Jul 24, 2016 News
“I had the opportunity to migrate permanently but I chose to remain here, because I believe that I can make a meaningful contribution to change lives…I also am of the firm belief that everyone should give back to their country in some form, and being in scouting is my way of giving back.”
By Suraj Narine
As parents, we try to give the best to our children – its Parenting 101. We want to always be there for them, so sometimes we follow them around just because the thought of them getting a scratch is enough to drive us into panic-mode.
So we go to their school parties, wedge ourselves into those little chairs and we take part in their concerts and shows.
Zaida Joaquin did all of this, but little did she know that following her kids around like a Band-Aid would result in her being the first person from Guyana to be a member of the Interamerican Scout Committee; the first Guyanese to be elected to the World Scout Bureau; Member of the Global Support Assessment Team; the Chairperson for the Caribbean Scout Executive team; the Deputy Chief Commissioner of the Scout Association of Guyana; the President of the Queen’s College Board of Governors; and a former Member/Secretary/Chairperson of the St. Margaret’s Primary School Scout Group and currently its Leader. She is also the Camp Chief of the Caribbean’s upcoming 14th ‘Cuboree’.
She was born on April 28, 1961, and grew up in First Street, Alexander Village. She came from humble beginnings. Her father, Ahmad Ally, was a Clerk with Guyana Gajraj while her mother, Shirley Ally, worked as a seamstress. She grew up with four brothers and two sisters.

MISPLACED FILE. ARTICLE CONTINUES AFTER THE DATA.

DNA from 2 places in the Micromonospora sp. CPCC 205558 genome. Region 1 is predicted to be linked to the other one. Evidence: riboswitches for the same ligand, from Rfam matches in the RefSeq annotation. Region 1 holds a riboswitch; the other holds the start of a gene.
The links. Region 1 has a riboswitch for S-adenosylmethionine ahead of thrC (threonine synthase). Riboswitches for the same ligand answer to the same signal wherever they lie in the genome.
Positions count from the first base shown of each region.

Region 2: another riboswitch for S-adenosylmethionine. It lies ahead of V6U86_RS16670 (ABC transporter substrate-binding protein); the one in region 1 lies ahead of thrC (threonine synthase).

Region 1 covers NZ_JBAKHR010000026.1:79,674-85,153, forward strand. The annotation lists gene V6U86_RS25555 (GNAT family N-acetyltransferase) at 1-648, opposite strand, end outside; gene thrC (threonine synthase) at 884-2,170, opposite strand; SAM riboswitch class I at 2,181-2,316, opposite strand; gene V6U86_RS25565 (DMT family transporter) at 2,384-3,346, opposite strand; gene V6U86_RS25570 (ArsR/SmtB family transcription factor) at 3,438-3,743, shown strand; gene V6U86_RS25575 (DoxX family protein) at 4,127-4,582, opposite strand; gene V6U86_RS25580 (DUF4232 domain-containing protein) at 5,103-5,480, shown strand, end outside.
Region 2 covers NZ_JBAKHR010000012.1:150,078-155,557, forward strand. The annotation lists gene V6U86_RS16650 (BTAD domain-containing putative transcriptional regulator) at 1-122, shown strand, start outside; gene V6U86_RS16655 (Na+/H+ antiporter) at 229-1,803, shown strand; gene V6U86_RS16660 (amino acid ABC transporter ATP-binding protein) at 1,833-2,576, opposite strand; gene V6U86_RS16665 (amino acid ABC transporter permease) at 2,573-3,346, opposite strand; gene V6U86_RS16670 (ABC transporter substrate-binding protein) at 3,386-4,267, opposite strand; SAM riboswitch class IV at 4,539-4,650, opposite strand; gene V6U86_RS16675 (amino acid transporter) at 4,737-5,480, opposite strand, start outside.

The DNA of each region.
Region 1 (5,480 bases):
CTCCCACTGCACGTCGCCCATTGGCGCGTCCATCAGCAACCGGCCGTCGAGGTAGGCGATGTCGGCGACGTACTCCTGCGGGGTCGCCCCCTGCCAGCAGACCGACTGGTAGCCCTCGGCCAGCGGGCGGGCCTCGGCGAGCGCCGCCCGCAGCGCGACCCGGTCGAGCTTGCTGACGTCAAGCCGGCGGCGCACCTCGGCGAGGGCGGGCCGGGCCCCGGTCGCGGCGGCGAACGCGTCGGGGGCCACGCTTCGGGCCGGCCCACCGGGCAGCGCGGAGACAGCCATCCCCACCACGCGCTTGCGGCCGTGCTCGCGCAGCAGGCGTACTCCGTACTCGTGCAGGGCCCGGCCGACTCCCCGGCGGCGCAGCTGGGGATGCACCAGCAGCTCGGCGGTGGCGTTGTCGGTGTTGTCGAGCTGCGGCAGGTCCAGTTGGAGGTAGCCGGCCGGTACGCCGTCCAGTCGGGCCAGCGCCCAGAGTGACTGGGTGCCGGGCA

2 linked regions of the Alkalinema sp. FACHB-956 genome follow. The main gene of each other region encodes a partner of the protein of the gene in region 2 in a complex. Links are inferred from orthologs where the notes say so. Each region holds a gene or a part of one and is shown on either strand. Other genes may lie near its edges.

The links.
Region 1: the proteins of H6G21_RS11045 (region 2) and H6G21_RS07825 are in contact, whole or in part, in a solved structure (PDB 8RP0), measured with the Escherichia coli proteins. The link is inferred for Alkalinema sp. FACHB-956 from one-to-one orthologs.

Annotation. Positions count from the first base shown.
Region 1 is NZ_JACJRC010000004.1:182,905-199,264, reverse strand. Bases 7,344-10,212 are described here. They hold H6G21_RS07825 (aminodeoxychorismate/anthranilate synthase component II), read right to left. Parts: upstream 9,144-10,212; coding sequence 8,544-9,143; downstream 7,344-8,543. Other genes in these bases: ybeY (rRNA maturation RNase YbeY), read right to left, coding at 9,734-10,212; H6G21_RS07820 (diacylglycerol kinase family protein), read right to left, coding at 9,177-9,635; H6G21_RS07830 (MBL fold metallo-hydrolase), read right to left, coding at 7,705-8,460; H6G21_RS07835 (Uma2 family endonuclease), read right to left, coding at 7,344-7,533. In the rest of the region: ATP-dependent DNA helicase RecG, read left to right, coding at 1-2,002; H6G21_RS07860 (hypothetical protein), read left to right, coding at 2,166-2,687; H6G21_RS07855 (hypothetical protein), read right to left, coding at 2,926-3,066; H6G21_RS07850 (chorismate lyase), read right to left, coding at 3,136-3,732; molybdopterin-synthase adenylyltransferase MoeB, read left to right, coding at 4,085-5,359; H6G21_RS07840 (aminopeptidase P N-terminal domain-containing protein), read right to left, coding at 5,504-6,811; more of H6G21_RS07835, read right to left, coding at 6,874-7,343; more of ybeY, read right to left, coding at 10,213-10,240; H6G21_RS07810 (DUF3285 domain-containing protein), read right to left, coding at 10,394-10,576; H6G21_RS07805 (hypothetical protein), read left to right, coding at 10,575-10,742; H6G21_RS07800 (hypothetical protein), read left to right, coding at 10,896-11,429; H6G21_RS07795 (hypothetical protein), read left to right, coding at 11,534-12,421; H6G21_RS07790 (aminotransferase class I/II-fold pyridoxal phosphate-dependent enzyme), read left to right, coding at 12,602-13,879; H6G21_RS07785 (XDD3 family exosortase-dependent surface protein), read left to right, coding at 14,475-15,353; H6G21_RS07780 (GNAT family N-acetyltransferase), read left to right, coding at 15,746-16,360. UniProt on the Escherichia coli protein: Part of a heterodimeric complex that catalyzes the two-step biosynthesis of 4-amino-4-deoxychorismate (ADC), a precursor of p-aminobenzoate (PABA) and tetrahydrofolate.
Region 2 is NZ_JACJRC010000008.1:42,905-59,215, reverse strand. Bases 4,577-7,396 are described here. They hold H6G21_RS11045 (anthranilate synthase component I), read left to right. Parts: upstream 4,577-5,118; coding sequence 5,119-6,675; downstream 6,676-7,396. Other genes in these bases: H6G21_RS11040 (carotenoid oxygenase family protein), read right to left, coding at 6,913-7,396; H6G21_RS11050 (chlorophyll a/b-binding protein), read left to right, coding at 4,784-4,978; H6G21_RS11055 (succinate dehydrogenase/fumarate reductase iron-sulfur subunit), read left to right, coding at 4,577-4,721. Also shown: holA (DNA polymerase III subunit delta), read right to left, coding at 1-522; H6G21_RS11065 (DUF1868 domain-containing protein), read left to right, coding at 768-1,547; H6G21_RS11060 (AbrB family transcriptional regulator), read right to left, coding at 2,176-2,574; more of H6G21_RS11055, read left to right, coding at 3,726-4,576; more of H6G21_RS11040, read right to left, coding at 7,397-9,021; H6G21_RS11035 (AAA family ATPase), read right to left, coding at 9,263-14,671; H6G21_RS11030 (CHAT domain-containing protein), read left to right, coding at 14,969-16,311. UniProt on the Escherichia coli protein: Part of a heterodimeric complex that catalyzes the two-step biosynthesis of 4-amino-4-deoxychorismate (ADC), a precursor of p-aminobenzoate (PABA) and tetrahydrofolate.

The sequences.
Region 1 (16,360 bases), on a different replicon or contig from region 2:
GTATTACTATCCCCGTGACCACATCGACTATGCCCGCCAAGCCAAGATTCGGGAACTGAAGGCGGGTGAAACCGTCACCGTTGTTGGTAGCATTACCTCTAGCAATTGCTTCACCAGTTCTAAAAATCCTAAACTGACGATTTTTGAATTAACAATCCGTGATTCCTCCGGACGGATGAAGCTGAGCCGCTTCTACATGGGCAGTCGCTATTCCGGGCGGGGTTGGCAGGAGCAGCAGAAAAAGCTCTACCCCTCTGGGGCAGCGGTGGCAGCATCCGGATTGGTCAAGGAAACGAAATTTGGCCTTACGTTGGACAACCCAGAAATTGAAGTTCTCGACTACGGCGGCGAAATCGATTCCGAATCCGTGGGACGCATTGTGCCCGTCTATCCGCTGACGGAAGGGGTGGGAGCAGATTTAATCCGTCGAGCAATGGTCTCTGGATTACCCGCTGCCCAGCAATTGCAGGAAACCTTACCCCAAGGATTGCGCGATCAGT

Joaquin attended Charlestown Secondary School and subsequently did her ‘A’ Levels at St. Joseph High, where she attended for two years.
She recalls life being good during that period, but her world changed when her father passed away when she was just 15. Her mother became her rock, and her mother’s rock became the sewing machine, which in turn, became their sole source of income and their backbone.
“Dad passed away when I was young, so we could not afford certain things but looking back as an adult, my father provided a lot of guidance and structure which moulded me to be better person. I’m sad that he isn’t here to see how his children progressed. My four brothers are in the US, my eldest brother is a Vice President with Chase Bank. My last brother is an executive with Morgan Stanley.”
“My mom sewed day and night to maintain her seven children; she always made sure everything for school was provided. This also helped me to be a better parent. There was also food in the pot even though we were poor and when my brothers’ friends came over, they would eat, and maybe that’s why I’m still sharing with others.